EastBay Today

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Posted September 22, 2016

CSUEB Educational Foundation Receives $500,000 from AT&T to Help Hayward Students Graduate

The grant will be used by the Hayward Promise Neighborhood initiative to fund drop-out prevention

Matt Wayne, acting superintendent of Hayward Unified School District; Barbara Halliday, Hayward mayor; Ken McNeely, AT&T California president; Leroy Morishita, CSUEB president; Carolyn Nelson, dean of CSUEB's College of Education and Allied Studies; and Bill Quirk, California assemblymember, gather at a ceremony to celebrate AT&T's gift to the California State University East Bay Educational Foundation.
GARVIN TSO

Due to the California State University East Bay Educational Foundation’s success supporting and motivating underserved students in the Hayward Promise Neighborhood initiative, it has been selected as one of 18 recipients nationwide that will share in $10 million from AT&T through the Aspire Connect to Success Competition. Hundreds of organizations applied to the competition, which is part of AT&T Aspire, the company’s signature philanthropic initiative to help students succeed in school and beyond.

Aspire Connect to Success funding recipients deliver integrated student supports, focus on college or career preparation, and/or provide mentoring or peer-to-peer supports to help underserved students graduate. The Hayward Promise Neighborhood (HPN) initiative is a program that aims to improve the lives and academics of more than 11,000 residents and 6,000 students in the ethnically diverse, low-income Jackson Triangle neighborhood. This is the second time the program led by Cal State East Bay has received support from AT&T. The first contribution of $276,000 was awarded two years ago and had an almost-immediate effect on the success rates of students at both Tennyson and Hayward high schools.

“One reason the Hayward Promise Neighborhood initiative is so successful is because of the dedicated dropout prevention specialists that are embedded in high schools and engage with students every day,” said Dr. Carolyn Nelson, Cal State East Bay dean of the College of Education and Allied Studies and principal investigator for HPN’s federal funding. “With AT&T’s previous support, we saw a 6 percent increase in the graduation rate at Hayward High School and at Tennyson High there was a 5 percent increase in graduation rates over the past two years. This new contribution will allow us to maintain and expand the infrastructure that supports the work of our specialists and provide even more opportunities for students.”

Through a competitive request for proposal process, the 18 nonprofits, including the California State University East Bay Educational Foundation, were selected based on their effectiveness in helping students graduate ready for a career or college. Selected programs use evidence-based approaches to serve students and are able to demonstrate quantitative results.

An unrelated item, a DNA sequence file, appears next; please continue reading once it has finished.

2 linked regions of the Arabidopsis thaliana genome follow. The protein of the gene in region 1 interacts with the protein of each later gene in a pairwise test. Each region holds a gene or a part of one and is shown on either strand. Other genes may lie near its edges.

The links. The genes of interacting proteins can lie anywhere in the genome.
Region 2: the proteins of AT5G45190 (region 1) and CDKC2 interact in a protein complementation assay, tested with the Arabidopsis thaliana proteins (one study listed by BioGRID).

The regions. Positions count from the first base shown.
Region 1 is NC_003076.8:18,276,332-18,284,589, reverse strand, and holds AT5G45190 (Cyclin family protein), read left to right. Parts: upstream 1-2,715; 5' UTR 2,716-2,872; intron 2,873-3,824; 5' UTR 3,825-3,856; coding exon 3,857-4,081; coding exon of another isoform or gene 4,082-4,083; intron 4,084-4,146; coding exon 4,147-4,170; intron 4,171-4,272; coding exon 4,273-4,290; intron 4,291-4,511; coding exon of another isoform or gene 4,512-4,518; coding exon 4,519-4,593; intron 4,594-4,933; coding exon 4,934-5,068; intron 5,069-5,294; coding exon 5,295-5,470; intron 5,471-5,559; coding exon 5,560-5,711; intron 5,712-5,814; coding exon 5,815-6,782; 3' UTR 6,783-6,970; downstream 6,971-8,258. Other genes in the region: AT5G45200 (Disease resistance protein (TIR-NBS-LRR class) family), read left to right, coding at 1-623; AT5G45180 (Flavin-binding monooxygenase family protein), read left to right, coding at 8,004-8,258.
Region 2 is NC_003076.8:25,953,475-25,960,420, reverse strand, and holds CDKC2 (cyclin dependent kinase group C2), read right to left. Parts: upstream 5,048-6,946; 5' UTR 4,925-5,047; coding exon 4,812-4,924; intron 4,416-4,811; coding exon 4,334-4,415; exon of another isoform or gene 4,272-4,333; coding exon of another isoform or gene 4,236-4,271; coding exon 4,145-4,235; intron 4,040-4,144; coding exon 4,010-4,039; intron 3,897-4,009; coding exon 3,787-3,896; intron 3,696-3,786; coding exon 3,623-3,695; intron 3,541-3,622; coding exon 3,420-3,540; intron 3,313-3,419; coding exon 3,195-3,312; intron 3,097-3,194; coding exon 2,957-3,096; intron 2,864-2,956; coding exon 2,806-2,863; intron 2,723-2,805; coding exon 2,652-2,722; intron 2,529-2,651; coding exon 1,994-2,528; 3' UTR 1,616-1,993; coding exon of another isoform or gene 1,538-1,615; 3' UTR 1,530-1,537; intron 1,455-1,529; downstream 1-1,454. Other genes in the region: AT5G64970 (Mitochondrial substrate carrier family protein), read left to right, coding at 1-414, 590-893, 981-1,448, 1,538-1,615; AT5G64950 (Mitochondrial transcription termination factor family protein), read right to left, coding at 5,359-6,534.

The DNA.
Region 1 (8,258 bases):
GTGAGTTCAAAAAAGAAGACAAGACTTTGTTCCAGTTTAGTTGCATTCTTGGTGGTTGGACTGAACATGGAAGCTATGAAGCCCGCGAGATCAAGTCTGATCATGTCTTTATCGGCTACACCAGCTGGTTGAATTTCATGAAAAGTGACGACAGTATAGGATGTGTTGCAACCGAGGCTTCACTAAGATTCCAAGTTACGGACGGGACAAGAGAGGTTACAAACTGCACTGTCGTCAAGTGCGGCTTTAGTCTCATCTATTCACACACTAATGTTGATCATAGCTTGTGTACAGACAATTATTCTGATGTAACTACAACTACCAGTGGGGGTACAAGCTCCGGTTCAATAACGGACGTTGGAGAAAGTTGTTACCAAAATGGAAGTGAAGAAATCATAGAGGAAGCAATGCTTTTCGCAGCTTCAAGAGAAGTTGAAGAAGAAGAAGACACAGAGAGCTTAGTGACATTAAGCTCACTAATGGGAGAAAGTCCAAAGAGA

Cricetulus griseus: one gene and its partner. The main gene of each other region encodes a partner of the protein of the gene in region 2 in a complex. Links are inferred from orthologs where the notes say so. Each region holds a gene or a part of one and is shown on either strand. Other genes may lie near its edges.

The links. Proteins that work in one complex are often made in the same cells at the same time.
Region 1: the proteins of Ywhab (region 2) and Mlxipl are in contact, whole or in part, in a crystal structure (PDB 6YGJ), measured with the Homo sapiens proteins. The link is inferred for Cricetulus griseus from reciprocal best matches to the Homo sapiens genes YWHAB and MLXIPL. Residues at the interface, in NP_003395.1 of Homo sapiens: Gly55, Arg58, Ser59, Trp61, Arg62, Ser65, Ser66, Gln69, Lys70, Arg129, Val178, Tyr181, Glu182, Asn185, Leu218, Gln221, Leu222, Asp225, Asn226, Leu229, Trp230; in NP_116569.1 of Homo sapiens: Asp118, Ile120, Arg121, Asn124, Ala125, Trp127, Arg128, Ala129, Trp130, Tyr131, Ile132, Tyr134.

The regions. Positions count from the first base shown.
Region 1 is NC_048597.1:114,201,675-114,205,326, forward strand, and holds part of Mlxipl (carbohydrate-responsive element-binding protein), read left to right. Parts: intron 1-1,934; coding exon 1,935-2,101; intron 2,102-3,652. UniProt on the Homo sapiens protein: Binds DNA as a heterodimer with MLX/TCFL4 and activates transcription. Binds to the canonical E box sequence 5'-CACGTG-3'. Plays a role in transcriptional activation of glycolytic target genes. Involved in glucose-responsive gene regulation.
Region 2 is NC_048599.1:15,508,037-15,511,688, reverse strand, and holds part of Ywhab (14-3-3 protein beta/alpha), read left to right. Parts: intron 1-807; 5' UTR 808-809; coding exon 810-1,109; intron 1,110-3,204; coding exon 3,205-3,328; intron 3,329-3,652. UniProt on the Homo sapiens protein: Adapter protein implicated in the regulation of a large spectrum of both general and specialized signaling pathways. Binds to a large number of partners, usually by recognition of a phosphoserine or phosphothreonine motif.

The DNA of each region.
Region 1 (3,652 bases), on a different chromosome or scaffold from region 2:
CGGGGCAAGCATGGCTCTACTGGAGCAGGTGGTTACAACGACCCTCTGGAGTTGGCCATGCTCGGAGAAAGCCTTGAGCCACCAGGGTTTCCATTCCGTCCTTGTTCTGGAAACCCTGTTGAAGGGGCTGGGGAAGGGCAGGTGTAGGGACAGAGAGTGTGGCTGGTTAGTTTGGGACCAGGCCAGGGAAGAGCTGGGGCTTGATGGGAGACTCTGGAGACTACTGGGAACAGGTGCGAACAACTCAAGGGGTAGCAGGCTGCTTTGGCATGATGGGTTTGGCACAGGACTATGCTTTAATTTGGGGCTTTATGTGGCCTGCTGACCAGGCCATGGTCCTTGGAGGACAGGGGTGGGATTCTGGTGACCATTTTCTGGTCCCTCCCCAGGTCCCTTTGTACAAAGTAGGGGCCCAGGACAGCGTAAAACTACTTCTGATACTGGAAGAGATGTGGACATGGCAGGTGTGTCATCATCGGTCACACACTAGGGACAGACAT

“Young people need a high school diploma to stay on track for college and career success,” said Ken McNeely, President, AT&T California. “Our company’s future, as well as the country’s, is dependent on today’s young people. Through Aspire, we support programs like the Hayward Promise Neighborhood initiative that invest in students so they achieve their highest potential in school, in the workforce and in life.”

On an average day, Hayward Promise Neighborhood initiative dropout prevention specialists check in with at least 100 students per day. Interactions range from a just quick conversation in the hallway, to emotional sit-downs. The specialists make referrals to support services to help students get back on track toward graduation, re-engage with school, and work directly with teachers to develop a strategy to support the students.

The program currently includes two specialists who work with high school administrators to support at-risk students. The new $500,000 contribution from AT&T will support the specialists for the next two years and an additional specialist will be added at Mount Eden High School part-time this fall.

“Young people need to feel like somebody has their back,” said Anthony Jackson, a dropout prevention specialist at Tennyson High School. “I was once in their shoes. I had the same excuses, played the same games, and told my teachers the same things. I feel like I am these kids and I think that is what allows me to advocate for them and lets me break down the stories they want to give to their teachers and people in power or in authority. I am always trying to get people to understand the value of this work.” 

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